Test Your Knowledge
How well do you know the U.S. Department of State?
Do you know all the ways the U.S. Department of State helps Americans as they go about their everyday lives?
Take this quiz to test your knowledge of some of those diplomatic efforts.
Question #1 of 12
Luke Smith and Maria Guzman meet at a Supply Chain Ministerial Forum hosted by the U.S. Department of State. Luke is a baker, and Maria is an executive at a large shipping company. During the Forum, Maria and Luke join an inclusive dialogue about possible solutions to supply chain disruptions.
In what ways can an international dialogue alleviate some of the challenges facing global supply chains?
On July 19 and 20, the U.S. Departments of State and Commerce hosted the 2022 Supply Chain Ministerial Forum, featuring a diverse group of hundreds of international participants. Secretary of State Antony Blinken and Secretary of Commerce Gina Raimondo shared closing remarks during the second day of the Forum. State Department economic officers based in Washington, D.C., and at U.S. embassies overseas work every day to further international cooperation around shared global challenges, including supply chain disruptions.
Question #2 of 12
Luke and Maria become friends and eventually begin dating. After several months, Luke proposes to Maria! The happy couple is enjoying a champagne toast while planning an international honeymoon trip. Marveling at the temples of Angkor Wat in Cambodia? Surfing the waves on Brazilian beaches? Visiting the Louvre Museum in France? Touring Egypt’s pyramids? A safari in Tanzania?
To help them decide, Luke:
The Department of State regularly updates its Travel Advisories to help travelers know where to exercise extra caution when traveling and which countries to avoid.
Question #3 of 12
Luke likes cities, where he hopes they can enjoy art galleries, museums, and fine dining, and Maria likes outdoor adventure and scenery. The couple will travel to Argentina and visit museums in Buenos Aires, wineries in Mendoza, and the southernmost terrain of Patagonia.
First, Luke needs a passport. Maria doesn’t need to get one because:
In the excitement of travel, people forget to do these important things: locate their passport, check the expiration date, and make sure information (like your name) is still the same. Maria checked these steps at the same time they researched their trip, so she is ready to travel with her valid passport.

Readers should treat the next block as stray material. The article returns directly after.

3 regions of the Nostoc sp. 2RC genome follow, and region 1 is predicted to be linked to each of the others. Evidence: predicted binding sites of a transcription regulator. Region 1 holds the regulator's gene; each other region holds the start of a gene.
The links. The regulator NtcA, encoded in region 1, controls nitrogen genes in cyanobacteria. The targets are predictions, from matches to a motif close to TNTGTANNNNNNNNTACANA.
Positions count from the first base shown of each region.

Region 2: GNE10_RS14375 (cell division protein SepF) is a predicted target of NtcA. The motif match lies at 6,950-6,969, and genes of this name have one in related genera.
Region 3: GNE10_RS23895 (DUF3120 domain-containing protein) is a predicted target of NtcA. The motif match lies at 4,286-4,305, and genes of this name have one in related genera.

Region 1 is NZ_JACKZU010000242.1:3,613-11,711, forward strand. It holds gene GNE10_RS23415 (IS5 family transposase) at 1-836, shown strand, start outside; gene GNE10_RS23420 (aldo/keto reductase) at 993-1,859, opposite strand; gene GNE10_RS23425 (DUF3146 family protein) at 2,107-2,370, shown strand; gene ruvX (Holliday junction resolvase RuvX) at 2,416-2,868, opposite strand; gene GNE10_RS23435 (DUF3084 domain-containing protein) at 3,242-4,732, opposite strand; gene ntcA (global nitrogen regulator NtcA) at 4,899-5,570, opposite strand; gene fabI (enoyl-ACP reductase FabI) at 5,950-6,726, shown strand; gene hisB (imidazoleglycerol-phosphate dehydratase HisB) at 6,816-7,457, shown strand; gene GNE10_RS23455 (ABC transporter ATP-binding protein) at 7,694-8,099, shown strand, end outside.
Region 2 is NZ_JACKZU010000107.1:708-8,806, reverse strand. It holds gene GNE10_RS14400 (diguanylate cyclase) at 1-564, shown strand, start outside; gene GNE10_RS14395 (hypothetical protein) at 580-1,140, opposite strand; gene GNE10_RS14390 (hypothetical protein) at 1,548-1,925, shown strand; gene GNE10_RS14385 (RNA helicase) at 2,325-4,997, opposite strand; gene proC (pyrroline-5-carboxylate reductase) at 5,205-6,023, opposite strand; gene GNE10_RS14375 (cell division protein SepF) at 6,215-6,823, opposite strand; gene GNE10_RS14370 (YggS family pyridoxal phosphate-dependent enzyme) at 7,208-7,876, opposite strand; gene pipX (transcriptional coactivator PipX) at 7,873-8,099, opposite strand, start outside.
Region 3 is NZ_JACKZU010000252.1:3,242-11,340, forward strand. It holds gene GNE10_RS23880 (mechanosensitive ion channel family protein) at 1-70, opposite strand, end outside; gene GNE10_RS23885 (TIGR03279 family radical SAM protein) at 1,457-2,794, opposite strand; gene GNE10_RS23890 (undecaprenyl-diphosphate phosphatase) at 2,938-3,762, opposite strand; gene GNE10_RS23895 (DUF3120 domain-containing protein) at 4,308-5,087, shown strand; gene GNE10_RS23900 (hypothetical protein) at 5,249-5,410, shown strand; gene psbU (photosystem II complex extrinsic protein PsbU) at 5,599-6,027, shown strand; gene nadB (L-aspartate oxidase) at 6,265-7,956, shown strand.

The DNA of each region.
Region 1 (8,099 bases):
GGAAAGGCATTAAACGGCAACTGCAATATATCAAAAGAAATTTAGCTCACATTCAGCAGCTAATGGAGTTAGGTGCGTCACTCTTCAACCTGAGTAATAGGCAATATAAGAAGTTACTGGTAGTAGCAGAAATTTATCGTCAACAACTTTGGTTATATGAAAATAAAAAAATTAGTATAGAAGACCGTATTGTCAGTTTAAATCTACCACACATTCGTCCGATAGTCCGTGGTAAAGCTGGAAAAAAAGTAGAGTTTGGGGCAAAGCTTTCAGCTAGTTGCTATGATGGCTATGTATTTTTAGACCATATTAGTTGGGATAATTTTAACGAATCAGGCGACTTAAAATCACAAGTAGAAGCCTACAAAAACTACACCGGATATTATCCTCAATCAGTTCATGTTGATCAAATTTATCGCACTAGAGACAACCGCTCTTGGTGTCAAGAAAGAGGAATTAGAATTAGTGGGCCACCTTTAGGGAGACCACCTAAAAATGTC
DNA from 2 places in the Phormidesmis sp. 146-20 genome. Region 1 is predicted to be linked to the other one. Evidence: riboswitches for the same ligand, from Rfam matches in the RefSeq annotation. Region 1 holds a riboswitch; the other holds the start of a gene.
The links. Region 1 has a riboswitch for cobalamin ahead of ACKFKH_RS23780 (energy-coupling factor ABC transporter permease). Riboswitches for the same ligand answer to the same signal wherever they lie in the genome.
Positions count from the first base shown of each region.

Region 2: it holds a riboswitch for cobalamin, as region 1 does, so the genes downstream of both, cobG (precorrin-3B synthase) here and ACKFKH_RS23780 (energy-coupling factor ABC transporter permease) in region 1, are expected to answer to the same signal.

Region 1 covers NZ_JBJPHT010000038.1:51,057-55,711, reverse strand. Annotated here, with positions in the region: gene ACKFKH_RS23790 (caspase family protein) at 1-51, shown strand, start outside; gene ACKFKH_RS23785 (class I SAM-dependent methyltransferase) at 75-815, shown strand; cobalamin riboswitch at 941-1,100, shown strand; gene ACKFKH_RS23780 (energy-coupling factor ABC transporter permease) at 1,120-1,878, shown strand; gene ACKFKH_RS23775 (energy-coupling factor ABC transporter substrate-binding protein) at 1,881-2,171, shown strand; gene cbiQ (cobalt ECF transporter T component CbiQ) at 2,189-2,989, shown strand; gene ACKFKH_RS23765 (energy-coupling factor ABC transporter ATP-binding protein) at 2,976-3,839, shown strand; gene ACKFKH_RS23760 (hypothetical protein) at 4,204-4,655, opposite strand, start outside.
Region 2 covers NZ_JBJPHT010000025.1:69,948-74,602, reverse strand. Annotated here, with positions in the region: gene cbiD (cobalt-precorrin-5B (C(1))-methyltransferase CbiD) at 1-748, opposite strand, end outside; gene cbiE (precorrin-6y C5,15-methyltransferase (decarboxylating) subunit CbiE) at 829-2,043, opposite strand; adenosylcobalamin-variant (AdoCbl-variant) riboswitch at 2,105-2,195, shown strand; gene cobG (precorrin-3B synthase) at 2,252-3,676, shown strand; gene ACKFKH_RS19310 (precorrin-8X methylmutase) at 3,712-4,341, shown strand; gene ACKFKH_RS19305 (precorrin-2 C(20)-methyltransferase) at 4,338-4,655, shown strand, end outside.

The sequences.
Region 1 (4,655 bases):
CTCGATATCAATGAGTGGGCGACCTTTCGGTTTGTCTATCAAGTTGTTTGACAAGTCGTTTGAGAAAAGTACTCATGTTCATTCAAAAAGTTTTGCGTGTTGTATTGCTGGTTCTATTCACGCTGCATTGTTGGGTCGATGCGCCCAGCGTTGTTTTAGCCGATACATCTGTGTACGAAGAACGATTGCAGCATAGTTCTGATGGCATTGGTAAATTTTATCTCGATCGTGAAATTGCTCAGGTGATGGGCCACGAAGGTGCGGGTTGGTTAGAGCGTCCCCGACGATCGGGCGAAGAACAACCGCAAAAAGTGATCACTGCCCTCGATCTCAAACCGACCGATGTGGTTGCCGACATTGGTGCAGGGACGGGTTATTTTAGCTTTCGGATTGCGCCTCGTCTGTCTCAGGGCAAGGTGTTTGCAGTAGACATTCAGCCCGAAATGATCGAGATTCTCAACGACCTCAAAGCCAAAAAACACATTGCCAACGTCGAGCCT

Question #4 of 12
This is Luke’s first passport. He fills out the required form and gathers his ID and citizenship documents along with acceptable payment. He makes an appointment to apply for his passport in person at his neighborhood library because:
He must submit his passport form in person and show ID because it is his first passport. Anyone applying for their first passport is required to submit the application in person. Thousands of local facilities around the United States, like post offices and libraries, are approved by the Department of State to accept in-person passport applications. They offer you a convenient place to apply in person, but they do not print the passport onsite. They are trained to take your application and send the application to the Department of State, which adjudicates the application, then prints and mails you your passport after a number of weeks.
Question #5 of 12
During the newlyweds’ tour of Argentinian vineyards, Maria enjoys the local malbec wine. But when they return to their hotel, she realizes she left her passport behind somewhere. After calling the tour guide, who doesn’t have it, she should:
U.S. citizens traveling abroad sometimes lose their passports. When they do, they can get a temporary replacement (which will be valid for one year) from the U.S. Embassy or the nearest U.S. Consulate.
A U.S. Embassy is located in the capital city of a foreign country, whereas a consulate functions as a U.S. Embassy’s satellite office in other cities. There are 163 U.S. embassies and 93 U.S. consulates worldwide. To find the nearest U.S. Embassy or Consulate go to https://www.usembassy.gov/.
Question #6 of 12
During the next phase of Luke and Maria’s honeymoon, the couple visits Patagonia, where they become fascinated with penguins. Their penguin obsession makes them forget to post on social media despite having promised family and friends they would every day. After being unable to reach them directly, Maria’s best friend, Zeze, is concerned and decides to: